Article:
The other sections organize the format descriptions of various The other sections organize the format descriptions of various
extensions according to their general type, as follows: extensions according to their general type, as follows:
- IP Address extension - IP Address extension
- Miscellaneous host configuration - Miscellaneous host configuration
- Service Location configuration - Service Location configuration
- Miscellaneous network layer - Miscellaneous network layer
- TCP - TCP
- Vendor Specific - Vendor Specific
- DHCPv6 - DHCPv6
Future applications will make extensive use of an ever-increasing Future applications will make extensive use of an ever-increasing
number and variety of network services. It is expected that client number and variety of network services. It is expected that client
needs for creating connections with these future network services needs for creating connections with these future network services
will be satisfied by the Service Location Protocol [12], and not will be satisfied by the Service Location Protocol [15], and not
DHCPv6. DHCP is expected to be used for the kinds of configuration DHCPv6. DHCP is expected to be used for the kinds of configuration
that enable clients to become fully functional as self-contained that enable clients to become fully functional as self-contained
network entities, but not the kinds of configuration that might be network entities, but not the kinds of configuration that might be
required by applications running above the network or transport layer required by applications running above the network or transport layer
protocol levels. protocol levels.
2. DHCPv6 Extension Field Format 2. DHCPv6 Extension Field Format
DHCPv6 extensions have the same format as the BOOTP "vendor DHCPv6 extensions have the same format as the BOOTP "vendor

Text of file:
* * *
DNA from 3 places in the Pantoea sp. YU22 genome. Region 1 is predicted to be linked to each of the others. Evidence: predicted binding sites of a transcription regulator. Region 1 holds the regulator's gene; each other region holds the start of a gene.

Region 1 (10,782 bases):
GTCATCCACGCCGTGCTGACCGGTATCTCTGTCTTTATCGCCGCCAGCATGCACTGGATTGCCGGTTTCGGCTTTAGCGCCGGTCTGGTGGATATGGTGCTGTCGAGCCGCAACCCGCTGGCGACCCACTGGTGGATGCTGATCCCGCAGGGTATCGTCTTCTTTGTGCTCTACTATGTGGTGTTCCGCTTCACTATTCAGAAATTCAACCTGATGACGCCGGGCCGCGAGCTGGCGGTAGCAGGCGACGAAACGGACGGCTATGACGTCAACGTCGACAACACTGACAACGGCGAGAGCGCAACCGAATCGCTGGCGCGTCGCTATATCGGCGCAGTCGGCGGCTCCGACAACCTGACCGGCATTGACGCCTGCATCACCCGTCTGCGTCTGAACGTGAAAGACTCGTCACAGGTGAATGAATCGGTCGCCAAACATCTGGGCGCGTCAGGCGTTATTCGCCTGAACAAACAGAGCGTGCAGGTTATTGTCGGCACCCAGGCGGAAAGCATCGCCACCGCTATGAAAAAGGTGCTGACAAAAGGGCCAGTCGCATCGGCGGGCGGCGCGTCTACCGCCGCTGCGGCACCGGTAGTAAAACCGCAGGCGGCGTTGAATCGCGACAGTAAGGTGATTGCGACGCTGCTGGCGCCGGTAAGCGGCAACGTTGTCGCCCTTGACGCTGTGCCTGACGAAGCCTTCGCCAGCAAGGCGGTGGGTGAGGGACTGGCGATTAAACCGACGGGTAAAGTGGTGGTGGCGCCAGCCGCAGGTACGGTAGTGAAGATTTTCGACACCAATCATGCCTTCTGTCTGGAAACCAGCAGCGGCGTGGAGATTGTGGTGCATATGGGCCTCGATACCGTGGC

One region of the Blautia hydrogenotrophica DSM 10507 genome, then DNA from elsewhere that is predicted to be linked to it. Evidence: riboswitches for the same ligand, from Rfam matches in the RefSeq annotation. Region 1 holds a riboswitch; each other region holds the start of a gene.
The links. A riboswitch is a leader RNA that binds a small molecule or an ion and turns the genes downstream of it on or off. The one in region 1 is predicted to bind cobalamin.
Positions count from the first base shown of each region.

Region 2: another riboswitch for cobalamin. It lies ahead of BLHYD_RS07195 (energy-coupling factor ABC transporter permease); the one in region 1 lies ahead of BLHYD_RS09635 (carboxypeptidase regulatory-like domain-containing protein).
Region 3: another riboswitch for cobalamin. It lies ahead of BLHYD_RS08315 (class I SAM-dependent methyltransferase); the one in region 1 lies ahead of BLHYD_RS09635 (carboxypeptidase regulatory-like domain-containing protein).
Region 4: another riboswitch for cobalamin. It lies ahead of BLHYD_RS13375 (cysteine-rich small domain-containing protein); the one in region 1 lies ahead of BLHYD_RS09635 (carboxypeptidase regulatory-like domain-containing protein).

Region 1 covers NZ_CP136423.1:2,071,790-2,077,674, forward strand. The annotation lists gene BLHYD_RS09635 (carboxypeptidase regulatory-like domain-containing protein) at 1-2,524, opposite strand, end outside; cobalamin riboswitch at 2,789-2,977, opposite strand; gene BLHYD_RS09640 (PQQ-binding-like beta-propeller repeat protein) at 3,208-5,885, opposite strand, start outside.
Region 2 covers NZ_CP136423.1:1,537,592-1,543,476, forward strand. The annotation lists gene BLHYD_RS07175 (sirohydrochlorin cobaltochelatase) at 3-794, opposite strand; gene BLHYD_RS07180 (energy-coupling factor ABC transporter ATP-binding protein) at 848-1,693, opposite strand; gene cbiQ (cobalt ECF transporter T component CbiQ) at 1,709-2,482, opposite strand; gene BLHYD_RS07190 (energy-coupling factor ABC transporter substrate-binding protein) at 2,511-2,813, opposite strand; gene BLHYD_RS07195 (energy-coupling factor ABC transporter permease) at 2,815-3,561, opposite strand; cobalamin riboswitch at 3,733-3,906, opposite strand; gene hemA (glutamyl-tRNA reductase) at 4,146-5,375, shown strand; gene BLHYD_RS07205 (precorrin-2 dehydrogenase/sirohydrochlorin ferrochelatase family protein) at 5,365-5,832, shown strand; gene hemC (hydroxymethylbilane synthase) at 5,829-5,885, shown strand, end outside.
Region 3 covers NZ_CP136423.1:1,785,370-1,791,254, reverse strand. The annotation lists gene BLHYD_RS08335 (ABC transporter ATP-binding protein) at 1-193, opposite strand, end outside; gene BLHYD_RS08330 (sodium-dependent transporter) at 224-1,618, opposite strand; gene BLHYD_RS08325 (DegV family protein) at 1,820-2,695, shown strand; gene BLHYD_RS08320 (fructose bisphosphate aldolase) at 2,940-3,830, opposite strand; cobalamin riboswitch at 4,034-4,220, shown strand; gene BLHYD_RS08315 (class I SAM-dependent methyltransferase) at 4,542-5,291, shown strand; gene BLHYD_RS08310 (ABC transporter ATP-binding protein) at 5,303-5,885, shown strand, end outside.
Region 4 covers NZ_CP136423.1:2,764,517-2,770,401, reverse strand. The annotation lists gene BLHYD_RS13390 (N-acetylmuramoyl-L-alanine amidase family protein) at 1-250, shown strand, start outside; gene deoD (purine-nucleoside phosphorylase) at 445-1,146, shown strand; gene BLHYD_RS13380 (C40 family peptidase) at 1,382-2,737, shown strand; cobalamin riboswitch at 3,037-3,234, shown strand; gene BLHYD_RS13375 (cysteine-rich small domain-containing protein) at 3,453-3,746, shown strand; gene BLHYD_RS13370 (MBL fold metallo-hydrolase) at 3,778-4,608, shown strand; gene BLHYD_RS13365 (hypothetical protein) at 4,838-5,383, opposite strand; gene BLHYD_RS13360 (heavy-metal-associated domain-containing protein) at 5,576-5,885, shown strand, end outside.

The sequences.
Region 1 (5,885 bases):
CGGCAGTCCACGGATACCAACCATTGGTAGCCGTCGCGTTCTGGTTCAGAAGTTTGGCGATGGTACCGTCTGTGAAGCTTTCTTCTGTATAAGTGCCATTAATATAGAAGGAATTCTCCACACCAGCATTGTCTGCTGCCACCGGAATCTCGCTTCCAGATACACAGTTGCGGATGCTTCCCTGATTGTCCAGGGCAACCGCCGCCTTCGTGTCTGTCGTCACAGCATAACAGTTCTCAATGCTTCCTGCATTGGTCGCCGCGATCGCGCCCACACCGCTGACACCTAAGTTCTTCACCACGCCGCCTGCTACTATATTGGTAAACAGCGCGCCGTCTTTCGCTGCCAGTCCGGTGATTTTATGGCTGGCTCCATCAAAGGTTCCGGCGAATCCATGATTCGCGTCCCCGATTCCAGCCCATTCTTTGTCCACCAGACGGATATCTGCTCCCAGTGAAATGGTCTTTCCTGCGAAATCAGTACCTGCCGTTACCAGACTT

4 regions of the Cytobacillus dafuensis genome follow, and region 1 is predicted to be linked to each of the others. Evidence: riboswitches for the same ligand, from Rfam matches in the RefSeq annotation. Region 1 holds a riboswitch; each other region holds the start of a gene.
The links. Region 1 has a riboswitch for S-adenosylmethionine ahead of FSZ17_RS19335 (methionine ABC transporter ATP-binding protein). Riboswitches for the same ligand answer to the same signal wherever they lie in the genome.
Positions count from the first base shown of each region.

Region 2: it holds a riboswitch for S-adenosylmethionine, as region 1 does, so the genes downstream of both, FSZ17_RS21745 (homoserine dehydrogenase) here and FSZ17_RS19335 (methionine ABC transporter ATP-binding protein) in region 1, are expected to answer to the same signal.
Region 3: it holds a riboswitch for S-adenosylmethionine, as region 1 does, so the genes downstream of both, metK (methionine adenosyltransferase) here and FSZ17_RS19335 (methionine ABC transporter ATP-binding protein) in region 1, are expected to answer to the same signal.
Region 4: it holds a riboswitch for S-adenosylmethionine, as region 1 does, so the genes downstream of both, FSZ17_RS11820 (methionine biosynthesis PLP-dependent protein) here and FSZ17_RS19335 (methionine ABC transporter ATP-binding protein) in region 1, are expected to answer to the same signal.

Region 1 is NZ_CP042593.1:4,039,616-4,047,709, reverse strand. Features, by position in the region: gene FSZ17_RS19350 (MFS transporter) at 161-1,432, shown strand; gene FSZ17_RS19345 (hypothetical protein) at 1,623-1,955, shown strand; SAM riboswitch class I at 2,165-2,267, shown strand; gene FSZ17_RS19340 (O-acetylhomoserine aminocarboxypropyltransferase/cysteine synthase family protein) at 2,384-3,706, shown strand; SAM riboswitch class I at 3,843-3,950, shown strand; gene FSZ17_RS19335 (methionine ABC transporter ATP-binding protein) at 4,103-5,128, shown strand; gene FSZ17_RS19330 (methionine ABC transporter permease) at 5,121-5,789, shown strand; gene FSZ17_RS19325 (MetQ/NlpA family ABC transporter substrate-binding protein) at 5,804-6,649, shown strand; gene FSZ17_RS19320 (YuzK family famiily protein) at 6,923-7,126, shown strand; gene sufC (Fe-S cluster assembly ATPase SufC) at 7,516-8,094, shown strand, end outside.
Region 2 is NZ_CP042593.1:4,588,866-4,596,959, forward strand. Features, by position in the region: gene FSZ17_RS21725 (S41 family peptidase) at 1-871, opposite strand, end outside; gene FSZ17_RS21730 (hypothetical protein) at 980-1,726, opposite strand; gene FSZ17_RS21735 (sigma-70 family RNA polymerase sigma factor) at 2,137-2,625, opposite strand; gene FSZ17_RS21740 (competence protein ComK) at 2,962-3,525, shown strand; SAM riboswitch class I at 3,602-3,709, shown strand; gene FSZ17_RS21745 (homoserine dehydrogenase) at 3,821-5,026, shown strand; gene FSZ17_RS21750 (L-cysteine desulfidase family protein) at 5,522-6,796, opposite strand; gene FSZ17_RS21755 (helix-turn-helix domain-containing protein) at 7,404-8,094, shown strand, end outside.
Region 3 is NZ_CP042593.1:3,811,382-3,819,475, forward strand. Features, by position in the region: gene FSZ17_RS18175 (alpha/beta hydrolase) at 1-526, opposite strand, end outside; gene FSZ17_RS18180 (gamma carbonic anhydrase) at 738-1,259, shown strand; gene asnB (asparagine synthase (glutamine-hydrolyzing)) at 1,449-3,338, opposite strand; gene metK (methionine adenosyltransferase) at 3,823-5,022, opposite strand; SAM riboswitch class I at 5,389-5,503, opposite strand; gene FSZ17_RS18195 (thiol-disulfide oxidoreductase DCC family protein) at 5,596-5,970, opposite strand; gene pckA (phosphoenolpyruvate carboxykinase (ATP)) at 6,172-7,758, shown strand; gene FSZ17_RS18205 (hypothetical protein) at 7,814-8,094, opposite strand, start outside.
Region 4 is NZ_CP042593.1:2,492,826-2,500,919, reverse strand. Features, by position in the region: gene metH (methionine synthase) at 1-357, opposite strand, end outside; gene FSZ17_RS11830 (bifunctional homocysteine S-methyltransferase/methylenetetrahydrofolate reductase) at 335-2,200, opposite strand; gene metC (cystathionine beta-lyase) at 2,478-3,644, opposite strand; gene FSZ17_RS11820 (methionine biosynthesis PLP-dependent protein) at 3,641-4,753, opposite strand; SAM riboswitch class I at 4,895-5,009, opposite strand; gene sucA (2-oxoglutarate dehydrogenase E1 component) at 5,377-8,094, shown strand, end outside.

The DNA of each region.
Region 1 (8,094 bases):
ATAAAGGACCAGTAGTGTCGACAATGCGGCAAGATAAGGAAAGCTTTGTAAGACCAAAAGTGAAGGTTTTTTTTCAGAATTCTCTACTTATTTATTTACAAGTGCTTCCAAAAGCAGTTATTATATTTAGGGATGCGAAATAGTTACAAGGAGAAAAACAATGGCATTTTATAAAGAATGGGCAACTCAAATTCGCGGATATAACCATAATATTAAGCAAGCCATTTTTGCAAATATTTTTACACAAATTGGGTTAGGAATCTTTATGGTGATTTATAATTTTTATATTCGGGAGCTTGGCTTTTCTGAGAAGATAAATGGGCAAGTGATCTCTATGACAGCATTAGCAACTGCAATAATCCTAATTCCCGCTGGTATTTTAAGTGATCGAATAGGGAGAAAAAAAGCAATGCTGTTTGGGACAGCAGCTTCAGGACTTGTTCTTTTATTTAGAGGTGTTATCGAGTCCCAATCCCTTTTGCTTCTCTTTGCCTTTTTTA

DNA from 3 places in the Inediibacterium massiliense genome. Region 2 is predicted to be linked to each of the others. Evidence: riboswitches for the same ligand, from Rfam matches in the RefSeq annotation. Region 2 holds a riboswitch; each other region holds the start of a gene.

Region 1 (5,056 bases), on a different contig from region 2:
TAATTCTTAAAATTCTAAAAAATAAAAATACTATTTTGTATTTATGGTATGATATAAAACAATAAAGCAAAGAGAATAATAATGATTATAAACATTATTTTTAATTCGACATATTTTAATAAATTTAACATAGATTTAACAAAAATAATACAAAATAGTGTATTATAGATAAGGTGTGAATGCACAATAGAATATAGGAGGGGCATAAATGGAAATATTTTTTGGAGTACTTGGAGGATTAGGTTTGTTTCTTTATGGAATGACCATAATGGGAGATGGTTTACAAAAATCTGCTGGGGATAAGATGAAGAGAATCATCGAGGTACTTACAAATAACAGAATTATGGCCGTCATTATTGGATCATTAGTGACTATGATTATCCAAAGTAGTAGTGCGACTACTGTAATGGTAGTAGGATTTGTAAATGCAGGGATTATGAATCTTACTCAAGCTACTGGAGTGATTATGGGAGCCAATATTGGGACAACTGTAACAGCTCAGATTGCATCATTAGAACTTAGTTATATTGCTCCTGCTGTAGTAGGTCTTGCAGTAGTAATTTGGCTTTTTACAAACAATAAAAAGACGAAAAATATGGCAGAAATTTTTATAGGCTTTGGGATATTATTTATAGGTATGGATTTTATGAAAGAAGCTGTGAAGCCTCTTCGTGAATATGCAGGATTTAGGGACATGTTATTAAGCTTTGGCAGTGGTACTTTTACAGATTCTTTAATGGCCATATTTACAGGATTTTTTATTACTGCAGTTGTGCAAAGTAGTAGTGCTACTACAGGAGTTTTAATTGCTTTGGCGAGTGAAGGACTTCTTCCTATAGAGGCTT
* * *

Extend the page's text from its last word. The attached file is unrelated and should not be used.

extensions" defined in RFC 1497 [9]. Extensions may be fixed length extensions" [2]. Extensions may be fixed length or variable length.
or variable length. All extensions except for the pad extension All extensions begin with a type field which is two octets long,
begin with a type field which is two octets long, which uniquely which uniquely identifies the extension. Fixed length extensions
identifies the extension. Fixed length extensions without data without data consist of only the two octet type field. Only
consist of only the two octet type field. Only extensions 0 and extension 65535 is fixed length. All other extensions are variable
65535 are fixed length. All other extensions are variable length length with a two octet length field following the type octets. The
with a two octet length field following the type octets. The value value of the length field does not include the two octets specifying
of the length octets does not include the two octets specifying the the type and length. The length field is followed by "length" octets
type and length. The length octet is followed by "length" octets
of data. In the case of some variable length extensions the length of data. In the case of some variable length extensions the length
field is a constant but must still be specified. field is a constant but MUST still be specified.
Any extensions defined subsequent to this document should contain a Any extensions defined subsequent to this document should contain a